A new book on U.S. Supreme Court Chief Justice John Roberts suggests his vote saving Obamacare was motivated by something other than a desire to interpret the law correctly.
The chief justice angered conservatives by siding with liberals on the court, arguing the health-care law’s financial penalty compelling citizens to purchase insurance is constitutional because it could be regarded as a tax.
CNN published an excerpt of the book, “The Chief: The Life and Turbulent Times of Chief Justice John Roberts,” by CNN legal analyst Joan Biskupic.
“Perhaps Roberts’ move was born of a concern for the business of health care. Perhaps he had worries about his own legitimacy and legacy, intertwined with concerns about the legitimacy and legacy of the court. Perhaps his change of heart really arose from a sudden new understanding of congressional taxing power,” Biskupic wrote.
“However the chief would explain it – and he has not explained it beyond his written opinion – the case added a new dimension to a man who insisted that he always decided cases based on the law.”
Biskupic wrote that from a judicial standpoint, “his moves were not consistent, and his legal arguments were not entirely coherent.”
“But he brought people and their different interests together. His moves may have been good for the country at a time of division and a real crisis in health care, even as they engendered, in the years since, anger, confusion and distrust,” she said.
“Criticism on the right – from insiders and outsiders – was swift, including from the Wall Street Journal editorial page, which described the decision as ‘shot through with confusion.'”
The report notes that Robert’s decision was viewed as “a stunning validation of [Barack] Obama’s signature domestic achievement that transformed public perceptions of the chief justice.”
Obamacare later was gutted when Congress canceled the individual mandate. And the health-care law is under challenge in the courts as unconstitutional because the elimination of the mandate removed the premise of Roberts’ argument.
“Going forward, the chief justice would be viewed with skepticism by conservatives, despite also having taken the lead on limiting racial remedies and voting rights, helping roll back campaign finance regulations and voting for stronger Second Amendment gun rights,” Biskupic writes.
“Roberts’ moves behind the scenes were as extraordinary as his ruling. He changed course multiple times. He was part of the majority of justices who initially voted in a private conference to strike down the individual insurance mandate – the heart of the law – but he also voted to uphold an expansion of Medicaid for people near the poverty line.”
Shortly later, he reversed himself.
The Obamacare program’s heart was its requirement that all taxpayers buy health insurance or pay a penalty.
“After an unusual three full days of oral arguments in late March 2012 (a typical case gets one hour on one day), the nine justices gathered in a private conference room off the chief’s chambers to cast initial votes,” Biskupic reported. “They were alone, with no law clerks or administrative staff. The discussion focused on the individual insurance mandate and Congress’ power to regulate commerce. Roberts went first, as was the custom, laying out his views. He emphasized that he believed the Constitution’s commerce clause never was intended to cover inactivity, such as the refusal to buy insurance.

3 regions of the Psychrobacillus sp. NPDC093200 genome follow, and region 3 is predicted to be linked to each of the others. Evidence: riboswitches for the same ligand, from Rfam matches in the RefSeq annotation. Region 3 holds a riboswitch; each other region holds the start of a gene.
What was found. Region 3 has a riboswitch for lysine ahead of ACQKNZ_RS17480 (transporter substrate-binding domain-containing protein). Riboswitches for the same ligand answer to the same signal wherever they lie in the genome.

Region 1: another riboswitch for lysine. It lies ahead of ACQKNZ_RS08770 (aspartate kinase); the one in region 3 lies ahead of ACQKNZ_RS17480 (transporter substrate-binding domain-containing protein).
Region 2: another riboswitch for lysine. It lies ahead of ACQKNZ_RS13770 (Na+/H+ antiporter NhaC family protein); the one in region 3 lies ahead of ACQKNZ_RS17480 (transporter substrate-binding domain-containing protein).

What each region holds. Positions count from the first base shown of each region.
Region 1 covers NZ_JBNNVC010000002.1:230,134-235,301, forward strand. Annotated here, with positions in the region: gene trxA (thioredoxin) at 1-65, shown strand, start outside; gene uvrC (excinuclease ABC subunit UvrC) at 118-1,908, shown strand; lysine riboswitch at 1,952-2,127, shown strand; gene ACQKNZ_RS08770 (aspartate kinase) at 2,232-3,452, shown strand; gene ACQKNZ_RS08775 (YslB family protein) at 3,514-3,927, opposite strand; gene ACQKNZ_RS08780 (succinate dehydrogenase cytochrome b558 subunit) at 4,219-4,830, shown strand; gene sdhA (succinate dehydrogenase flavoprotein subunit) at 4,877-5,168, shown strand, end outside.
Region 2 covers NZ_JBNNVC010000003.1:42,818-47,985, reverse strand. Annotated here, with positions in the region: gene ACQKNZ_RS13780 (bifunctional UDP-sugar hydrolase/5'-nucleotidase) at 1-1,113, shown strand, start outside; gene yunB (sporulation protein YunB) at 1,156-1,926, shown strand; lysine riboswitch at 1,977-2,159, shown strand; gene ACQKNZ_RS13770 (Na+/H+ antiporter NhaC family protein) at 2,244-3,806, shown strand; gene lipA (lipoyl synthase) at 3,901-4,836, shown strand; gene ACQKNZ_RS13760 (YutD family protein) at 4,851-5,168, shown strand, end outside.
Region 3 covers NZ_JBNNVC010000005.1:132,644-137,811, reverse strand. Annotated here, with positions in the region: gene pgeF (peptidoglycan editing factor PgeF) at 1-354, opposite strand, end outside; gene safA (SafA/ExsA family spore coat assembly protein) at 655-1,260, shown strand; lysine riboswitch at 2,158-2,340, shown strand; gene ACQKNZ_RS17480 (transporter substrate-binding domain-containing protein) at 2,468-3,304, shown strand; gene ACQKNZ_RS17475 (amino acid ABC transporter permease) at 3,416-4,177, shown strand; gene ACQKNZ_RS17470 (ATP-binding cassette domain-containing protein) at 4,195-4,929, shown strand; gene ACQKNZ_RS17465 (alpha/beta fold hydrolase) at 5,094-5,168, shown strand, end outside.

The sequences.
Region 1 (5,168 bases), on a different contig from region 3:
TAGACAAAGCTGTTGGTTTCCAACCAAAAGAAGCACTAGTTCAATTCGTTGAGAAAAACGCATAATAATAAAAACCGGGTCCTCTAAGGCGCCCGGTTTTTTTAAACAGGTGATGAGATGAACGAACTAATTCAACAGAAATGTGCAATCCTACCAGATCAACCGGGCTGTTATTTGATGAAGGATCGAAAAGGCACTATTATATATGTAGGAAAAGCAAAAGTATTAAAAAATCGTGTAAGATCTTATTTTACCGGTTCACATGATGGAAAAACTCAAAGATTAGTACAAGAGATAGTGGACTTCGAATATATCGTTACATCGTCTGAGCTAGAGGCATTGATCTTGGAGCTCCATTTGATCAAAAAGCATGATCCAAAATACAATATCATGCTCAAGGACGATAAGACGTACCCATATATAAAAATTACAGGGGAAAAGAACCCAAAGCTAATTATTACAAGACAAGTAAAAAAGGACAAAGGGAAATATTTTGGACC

“After the chief, conservative Justices Antonin Scalia, Anthony Kennedy and Clarence Thomas offered their views. Like Roberts, they thought Congress’ commerce authority did not cover an individual’s decision to forgo – rather than obtain – health insurance.”
In fact, American jurisprudence lacks other examples of courts ordering people to buy a specified product from a private company. Other mandates were accompanied with a privilege, such as requiring insurance to operate a vehicle.
The first vote predictably fell along political lines, with liberals siding with the liberal Obama.
“There was no sign on March 30, 2012, that any of the nine would defy the usual ideological and partisan alignment,” Biskupic wrote.
“That political division bothered Roberts, but he felt just as strongly about boundaries on the commerce power as the other four in the majority did.”
Congressional taxing power hadn’t even come up by then.
But Roberts “did not want the entire law to fall.”
“A pro-business conservative, he understood the importance of the insurance industry to U.S. businesses, and he was genuinely concerned about invalidating an entire law that had been approved through the democratic process to solve the intractable health care problem.”
Roberts then got to work, the book reports, first trying to convince others the provisions of the law could be severed.
Failing in that, he “began exploring whether, as the Obama administration had argued, the individual mandate could be upheld as a tax.”
“The chief justice then turned to Breyer and Kagan, the liberals most likely to work with him on contentious issues, to see if they could find common ground.”
There were various compromises, which the liberal minority embraced, while Justice Antonin Scalia, a conservative, was infuriated by Roberts’ decision to adopt a “fly-by-night briefing.”
Donald Trump, who then was several years from running for president, criticized the ruling.
“Wow, the Supreme Court passed @ObamaCare. I guess Justice Roberts wanted to be part of Georgetown society more than anyone knew,” Trump wrote.
“John Roberts arrived in Malta yesterday. Maybe we will get lucky and he will stay there.”